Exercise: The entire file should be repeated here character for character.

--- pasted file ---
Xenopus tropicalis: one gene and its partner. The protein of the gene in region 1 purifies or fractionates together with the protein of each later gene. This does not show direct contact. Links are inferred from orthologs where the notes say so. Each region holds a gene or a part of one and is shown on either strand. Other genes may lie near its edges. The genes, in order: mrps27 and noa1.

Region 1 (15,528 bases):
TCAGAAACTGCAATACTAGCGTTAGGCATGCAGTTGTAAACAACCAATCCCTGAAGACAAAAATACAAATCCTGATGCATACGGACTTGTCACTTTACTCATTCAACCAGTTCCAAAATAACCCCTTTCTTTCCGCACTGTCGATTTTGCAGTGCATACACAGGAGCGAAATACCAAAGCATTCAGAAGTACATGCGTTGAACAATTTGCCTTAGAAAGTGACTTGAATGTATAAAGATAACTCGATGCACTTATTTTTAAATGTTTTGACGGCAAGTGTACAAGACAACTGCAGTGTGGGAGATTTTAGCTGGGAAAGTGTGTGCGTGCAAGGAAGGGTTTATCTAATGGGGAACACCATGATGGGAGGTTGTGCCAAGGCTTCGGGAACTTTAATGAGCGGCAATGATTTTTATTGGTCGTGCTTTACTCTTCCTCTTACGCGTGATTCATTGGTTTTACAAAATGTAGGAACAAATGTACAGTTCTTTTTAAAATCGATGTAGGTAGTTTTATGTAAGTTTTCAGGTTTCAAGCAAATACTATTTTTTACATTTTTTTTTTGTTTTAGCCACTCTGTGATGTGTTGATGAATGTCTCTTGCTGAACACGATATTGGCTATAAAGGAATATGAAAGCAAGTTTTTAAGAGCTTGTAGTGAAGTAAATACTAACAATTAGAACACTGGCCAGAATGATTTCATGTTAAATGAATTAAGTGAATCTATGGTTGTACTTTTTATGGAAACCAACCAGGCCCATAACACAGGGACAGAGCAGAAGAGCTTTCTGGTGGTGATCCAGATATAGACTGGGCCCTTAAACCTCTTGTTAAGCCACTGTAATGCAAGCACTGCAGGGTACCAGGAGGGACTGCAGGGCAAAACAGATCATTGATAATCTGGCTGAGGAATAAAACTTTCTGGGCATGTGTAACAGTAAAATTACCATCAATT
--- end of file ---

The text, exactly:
Xenopus tropicalis: one gene and its partner. The protein of the gene in region 1 purifies or fractionates together with the protein of each later gene. This does not show direct contact. Links are inferred from orthologs where the notes say so. Each region holds a gene or a part of one and is shown on either strand. Other genes may lie near its edges. The genes, in order: mrps27 and noa1.

Region 1 (15,528 bases):
TCAGAAACTGCAATACTAGCGTTAGGCATGCAGTTGTAAACAACCAATCCCTGAAGACAAAAATACAAATCCTGATGCATACGGACTTGTCACTTTACTCATTCAACCAGTTCCAAAATAACCCCTTTCTTTCCGCACTGTCGATTTTGCAGTGCATACACAGGAGCGAAATACCAAAGCATTCAGAAGTACATGCGTTGAACAATTTGCCTTAGAAAGTGACTTGAATGTATAAAGATAACTCGATGCACTTATTTTTAAATGTTTTGACGGCAAGTGTACAAGACAACTGCAGTGTGGGAGATTTTAGCTGGGAAAGTGTGTGCGTGCAAGGAAGGGTTTATCTAATGGGGAACACCATGATGGGAGGTTGTGCCAAGGCTTCGGGAACTTTAATGAGCGGCAATGATTTTTATTGGTCGTGCTTTACTCTTCCTCTTACGCGTGATTCATTGGTTTTACAAAATGTAGGAACAAATGTACAGTTCTTTTTAAAATCGATGTAGGTAGTTTTATGTAAGTTTTCAGGTTTCAAGCAAATACTATTTTTTACATTTTTTTTTTGTTTTAGCCACTCTGTGATGTGTTGATGAATGTCTCTTGCTGAACACGATATTGGCTATAAAGGAATATGAAAGCAAGTTTTTAAGAGCTTGTAGTGAAGTAAATACTAACAATTAGAACACTGGCCAGAATGATTTCATGTTAAATGAATTAAGTGAATCTATGGTTGTACTTTTTATGGAAACCAACCAGGCCCATAACACAGGGACAGAGCAGAAGAGCTTTCTGGTGGTGATCCAGATATAGACTGGGCCCTTAAACCTCTTGTTAAGCCACTGTAATGCAAGCACTGCAGGGTACCAGGAGGGACTGCAGGGCAAAACAGATCATTGATAATCTGGCTGAGGAATAAAACTTTCTGGGCATGTGTAACAGTAAAATTACCATCAATT